The sanctity of Parliament has been overridden by executive fiat at various stages of Australian history.  To a large extent, this is the condition of the Westminster system: an executive which stems from Parliament itself tends to rush matters through without much regard of the public and its representatives.  This, sadly, has assumed the air of bipartisan support.  It is a feature of politics that must change.

In the final analysis, there are few humanitarian solutions to humanitarian crisis, certainly at the end of the gun.

Dr. Binoy Kampmark was a Commonwealth Scholar at Selwyn College, Cambridge.  He lectures at RMIT University, Melbourne and is running with Julian Assange for the Australian Senate in Victoria. Email: bkampmark@gmail.com

 

 

 

More articles by:

Binoy Kampmark was a Commonwealth Scholar at Selwyn College, Cambridge. He lectures at RMIT University, Melbourne. Email: bkampmark@gmail.com

bernie-the-sandernistas-cover-344x550

May 22, 2019
T.J. Coles
Vicious Cycle: The Pentagon Creates Tech Giants and Then Buys their Services
Thomas Knapp
A US War on Iran Would be Evil, Stupid, and Self-Damaging
Johnny Hazard
Down in Juárez
Mark Ashwill
Albright & Powell to Speak at Major International Education Conference: What Were They Thinking?
Binoy Kampmark
The Victory of Small Visions: Morrison Retains Power in Australia
Laura Flanders
Can It Happen Here?
Dean Baker
The Money in the Trump/Kushner Middle East Peace Plan
Manuel Perez-Rocha – Jen Moore
How Mining Companies Use Excessive Legal Powers to Gamble with Latin American Lives
George Ochenski
Playing Politics With Coal Plants
Ted Rall
Why Joe Biden is the Least Electable Democrat
May 21, 2019
Jeremy Kuzmarov
Locked in a Cold War Time Warp
Roger Harris
Venezuela: Amnesty International in Service of Empire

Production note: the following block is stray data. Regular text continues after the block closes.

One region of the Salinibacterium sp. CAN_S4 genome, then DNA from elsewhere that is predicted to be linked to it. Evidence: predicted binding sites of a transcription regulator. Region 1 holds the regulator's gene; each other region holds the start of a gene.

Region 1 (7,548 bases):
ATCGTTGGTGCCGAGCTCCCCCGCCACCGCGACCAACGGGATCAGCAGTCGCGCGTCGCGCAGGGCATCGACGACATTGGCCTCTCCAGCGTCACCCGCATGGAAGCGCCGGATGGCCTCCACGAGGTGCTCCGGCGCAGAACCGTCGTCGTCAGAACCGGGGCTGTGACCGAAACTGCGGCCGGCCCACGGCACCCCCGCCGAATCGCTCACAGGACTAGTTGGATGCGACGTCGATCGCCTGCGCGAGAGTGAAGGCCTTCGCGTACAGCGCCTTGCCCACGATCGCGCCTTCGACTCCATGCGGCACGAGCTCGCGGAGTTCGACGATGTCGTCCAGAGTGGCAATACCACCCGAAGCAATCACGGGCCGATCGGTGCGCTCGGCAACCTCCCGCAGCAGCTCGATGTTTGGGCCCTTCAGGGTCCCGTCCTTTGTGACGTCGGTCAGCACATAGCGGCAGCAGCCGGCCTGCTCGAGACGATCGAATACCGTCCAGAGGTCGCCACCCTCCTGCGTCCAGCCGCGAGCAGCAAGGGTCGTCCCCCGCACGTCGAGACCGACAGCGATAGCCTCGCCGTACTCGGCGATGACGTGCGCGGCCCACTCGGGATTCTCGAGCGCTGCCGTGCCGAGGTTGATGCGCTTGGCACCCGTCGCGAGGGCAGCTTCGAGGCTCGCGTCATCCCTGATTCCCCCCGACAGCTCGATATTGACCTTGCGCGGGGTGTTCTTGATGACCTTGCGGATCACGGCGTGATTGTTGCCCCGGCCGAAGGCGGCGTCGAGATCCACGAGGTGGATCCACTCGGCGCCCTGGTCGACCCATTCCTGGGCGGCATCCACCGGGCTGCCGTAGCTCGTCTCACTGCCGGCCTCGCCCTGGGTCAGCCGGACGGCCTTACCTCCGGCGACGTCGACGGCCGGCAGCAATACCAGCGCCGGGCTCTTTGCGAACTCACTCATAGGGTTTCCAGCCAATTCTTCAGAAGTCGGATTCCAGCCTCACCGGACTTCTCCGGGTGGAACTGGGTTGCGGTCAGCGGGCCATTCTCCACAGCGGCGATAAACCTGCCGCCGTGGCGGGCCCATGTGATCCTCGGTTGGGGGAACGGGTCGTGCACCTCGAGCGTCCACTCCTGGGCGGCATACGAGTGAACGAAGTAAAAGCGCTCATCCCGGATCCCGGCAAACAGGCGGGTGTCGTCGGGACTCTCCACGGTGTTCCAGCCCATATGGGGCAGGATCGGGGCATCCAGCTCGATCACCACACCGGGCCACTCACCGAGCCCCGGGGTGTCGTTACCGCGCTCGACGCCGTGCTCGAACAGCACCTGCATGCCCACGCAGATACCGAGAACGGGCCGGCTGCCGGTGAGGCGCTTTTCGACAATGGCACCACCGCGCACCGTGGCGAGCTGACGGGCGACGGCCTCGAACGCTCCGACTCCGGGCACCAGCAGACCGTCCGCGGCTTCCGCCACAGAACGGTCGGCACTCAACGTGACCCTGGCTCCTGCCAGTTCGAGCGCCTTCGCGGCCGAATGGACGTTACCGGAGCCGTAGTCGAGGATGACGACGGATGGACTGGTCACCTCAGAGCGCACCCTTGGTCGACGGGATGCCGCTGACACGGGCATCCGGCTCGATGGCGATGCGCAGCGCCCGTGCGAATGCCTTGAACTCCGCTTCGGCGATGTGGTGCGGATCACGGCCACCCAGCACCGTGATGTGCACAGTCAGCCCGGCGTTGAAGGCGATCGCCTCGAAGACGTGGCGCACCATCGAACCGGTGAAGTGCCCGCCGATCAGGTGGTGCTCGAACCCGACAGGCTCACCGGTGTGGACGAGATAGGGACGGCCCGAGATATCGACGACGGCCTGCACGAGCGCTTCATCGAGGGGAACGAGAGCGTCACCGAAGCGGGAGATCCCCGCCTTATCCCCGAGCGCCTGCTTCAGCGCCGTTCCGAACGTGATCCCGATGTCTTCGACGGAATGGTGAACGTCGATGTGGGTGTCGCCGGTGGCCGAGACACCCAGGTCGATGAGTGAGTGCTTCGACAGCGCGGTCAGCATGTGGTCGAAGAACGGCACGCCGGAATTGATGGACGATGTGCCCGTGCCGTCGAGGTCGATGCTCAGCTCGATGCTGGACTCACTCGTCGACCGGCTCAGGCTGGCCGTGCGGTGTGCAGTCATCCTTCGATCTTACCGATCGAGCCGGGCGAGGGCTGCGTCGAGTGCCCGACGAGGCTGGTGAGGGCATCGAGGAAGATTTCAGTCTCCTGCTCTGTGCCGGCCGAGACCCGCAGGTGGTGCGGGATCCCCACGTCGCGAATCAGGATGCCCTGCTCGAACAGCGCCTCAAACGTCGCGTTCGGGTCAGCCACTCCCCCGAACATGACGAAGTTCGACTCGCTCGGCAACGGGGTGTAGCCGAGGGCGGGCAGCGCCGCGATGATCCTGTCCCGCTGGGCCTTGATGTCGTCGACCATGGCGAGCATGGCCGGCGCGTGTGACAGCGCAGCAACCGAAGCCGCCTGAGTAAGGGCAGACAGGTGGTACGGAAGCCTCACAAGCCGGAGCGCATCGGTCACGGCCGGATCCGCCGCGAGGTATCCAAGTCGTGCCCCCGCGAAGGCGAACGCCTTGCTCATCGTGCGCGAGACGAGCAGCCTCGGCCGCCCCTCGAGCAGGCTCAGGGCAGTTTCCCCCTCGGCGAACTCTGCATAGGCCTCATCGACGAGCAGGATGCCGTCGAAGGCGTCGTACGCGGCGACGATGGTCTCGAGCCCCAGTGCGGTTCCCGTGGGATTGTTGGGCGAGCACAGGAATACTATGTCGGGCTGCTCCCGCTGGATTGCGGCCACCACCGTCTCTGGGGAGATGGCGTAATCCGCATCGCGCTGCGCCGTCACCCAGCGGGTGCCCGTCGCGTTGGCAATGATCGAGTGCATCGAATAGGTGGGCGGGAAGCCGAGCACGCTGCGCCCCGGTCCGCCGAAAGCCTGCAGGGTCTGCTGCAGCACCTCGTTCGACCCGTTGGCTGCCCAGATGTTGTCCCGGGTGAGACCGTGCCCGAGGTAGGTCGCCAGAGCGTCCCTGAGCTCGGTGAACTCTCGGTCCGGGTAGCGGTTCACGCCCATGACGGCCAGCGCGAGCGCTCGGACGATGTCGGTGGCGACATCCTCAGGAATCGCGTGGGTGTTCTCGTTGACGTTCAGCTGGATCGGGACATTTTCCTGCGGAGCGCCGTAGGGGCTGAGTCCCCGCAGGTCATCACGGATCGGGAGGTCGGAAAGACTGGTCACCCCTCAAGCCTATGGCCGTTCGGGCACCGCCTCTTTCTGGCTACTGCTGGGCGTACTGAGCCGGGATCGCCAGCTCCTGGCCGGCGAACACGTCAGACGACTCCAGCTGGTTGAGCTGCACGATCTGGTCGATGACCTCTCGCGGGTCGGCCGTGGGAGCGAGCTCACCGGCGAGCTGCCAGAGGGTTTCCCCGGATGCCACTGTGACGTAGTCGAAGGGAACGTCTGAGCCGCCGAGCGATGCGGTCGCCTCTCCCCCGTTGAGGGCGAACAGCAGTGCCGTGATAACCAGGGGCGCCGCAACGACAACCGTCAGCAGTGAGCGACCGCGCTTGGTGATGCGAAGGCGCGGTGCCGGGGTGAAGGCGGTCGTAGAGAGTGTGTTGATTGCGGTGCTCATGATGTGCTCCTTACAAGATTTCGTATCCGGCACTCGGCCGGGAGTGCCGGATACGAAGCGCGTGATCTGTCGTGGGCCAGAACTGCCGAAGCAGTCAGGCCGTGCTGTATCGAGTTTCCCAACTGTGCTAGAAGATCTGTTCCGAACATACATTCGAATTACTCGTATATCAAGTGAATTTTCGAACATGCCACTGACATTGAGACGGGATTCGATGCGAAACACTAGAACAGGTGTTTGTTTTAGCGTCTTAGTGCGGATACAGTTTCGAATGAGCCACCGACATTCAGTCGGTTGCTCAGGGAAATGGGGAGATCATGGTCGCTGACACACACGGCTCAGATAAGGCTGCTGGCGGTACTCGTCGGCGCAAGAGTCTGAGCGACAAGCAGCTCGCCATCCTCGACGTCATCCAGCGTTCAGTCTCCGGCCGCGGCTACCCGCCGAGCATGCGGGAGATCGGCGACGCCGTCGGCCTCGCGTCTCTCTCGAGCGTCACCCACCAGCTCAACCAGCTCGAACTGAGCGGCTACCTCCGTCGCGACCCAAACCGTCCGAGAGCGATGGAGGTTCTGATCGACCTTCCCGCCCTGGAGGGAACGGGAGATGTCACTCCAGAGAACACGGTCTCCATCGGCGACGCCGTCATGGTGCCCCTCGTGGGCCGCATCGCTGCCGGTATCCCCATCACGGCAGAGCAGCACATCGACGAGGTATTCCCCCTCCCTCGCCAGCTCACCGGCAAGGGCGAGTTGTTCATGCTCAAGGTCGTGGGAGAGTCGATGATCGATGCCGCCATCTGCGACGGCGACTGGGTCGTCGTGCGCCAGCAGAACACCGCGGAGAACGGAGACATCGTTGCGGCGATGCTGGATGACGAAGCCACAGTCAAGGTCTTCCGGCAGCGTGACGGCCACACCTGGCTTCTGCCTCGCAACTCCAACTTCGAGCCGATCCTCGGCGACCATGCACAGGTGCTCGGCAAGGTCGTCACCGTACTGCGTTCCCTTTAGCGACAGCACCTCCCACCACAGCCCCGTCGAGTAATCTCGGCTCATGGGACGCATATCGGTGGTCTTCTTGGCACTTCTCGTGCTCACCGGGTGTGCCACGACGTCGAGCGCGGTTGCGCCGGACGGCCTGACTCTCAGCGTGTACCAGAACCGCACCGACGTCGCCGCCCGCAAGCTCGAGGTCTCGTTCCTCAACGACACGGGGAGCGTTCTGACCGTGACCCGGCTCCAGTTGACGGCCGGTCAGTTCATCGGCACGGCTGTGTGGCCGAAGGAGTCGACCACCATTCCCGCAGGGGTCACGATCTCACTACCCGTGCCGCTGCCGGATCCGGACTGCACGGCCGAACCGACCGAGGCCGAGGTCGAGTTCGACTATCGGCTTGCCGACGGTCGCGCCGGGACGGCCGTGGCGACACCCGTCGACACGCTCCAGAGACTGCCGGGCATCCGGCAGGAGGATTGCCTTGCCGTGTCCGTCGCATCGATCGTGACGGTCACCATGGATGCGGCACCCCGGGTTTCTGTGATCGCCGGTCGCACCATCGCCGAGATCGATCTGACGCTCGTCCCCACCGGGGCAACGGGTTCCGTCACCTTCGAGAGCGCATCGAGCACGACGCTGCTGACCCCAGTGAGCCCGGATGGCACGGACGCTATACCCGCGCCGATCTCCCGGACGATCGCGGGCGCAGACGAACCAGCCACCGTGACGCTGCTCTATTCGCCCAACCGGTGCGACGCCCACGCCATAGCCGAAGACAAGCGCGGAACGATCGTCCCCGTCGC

Patrick Cockburn
Trump is Making the Same Mistakes in the Middle East the US Always Makes
Robert Hunziker
Custer’s Last Stand Meets Global Warming
Lance Olsen
Renewable Energy: the Switch From Drill, Baby, Drill to Mine, Baby, Mine
Dean Baker
Ady Barkan, the Fed and the Liberal Funder Industry
Manuel E. Yepe
Maduro Gives Trump a Lesson in Ethics and Morality
Jan Oberg
Trump’s Iran Trap
David D’Amato
What is Anarchism?
Nicky Reid
Trump’s War In Venezuela Could Be Che’s Revenge
Elliot Sperber
Springtime in New York
May 20, 2019
Richard Greeman
The Yellow Vests of France: Six Months of Struggle
Manuel García, Jr.
Abortion: White Panic Over Demographic Dilution?
Robert Fisk
From the Middle East to Northern Ireland, Western States are All Too Happy to Avoid Culpability for War Crimes
Tom Clifford
From the Gulf of Tonkin to the Persian Gulf
Chandra Muzaffar
Targeting Iran
Valerie Reynoso
The Violent History of the Venezuelan Opposition
Howard Lisnoff
They’re Just About Ready to Destroy Roe v. Wade
Eileen Appelbaum
Private Equity is a Driving Force Behind Devious Surprise Billings
Binoy Kampmark
Bob Hawke: Misunderstood in Memoriam
J.P. Linstroth
End of an era for ETA?: May Basque Peace Continue
Weekend Edition
May 17, 2019
Friday - Sunday
Melvin Goodman
Trump and the Middle East: a Long Record of Personal Failure
Joan Roelofs
“Get Your Endangered Species Off My Bombing Range!”
Jeffrey St. Clair
Roaming Charges: Slouching Towards Tehran
Paul Street
It’s Even More Terrible Than You Thought
Rob Urie
Grabby Joe and the Problem of Environmental Decline
Ajamu Baraka
2020 Elections: It’s Militarism and the Military Budget Stupid!
Andrew Levine
Springtime for Biden and Democrats
Richard Moser
The Interlocking Crises: War and Climate Chaos
Ron Jacobs
Uncle Sam Needs Our Help Again?
Eric Draitser
Elizabeth Warren Was Smart to Tell FOX to Go to Hell
Peter Bolton
The Washington Post’s “Cartel of the Suns” Theory is the Latest Desperate Excuse for Why the Coup Attempt in Venezuela has Failed
Doug Johnson Hatlem
Analysis of Undecideds Suggests Biden’s Support May be Exaggerated
Peter Lackowski
Eyewitness in Venezuela: a 14-year Perspective
Karl Grossman
Can Jerry Nadler Take Down Trump?
FacebookTwitterRedditEmail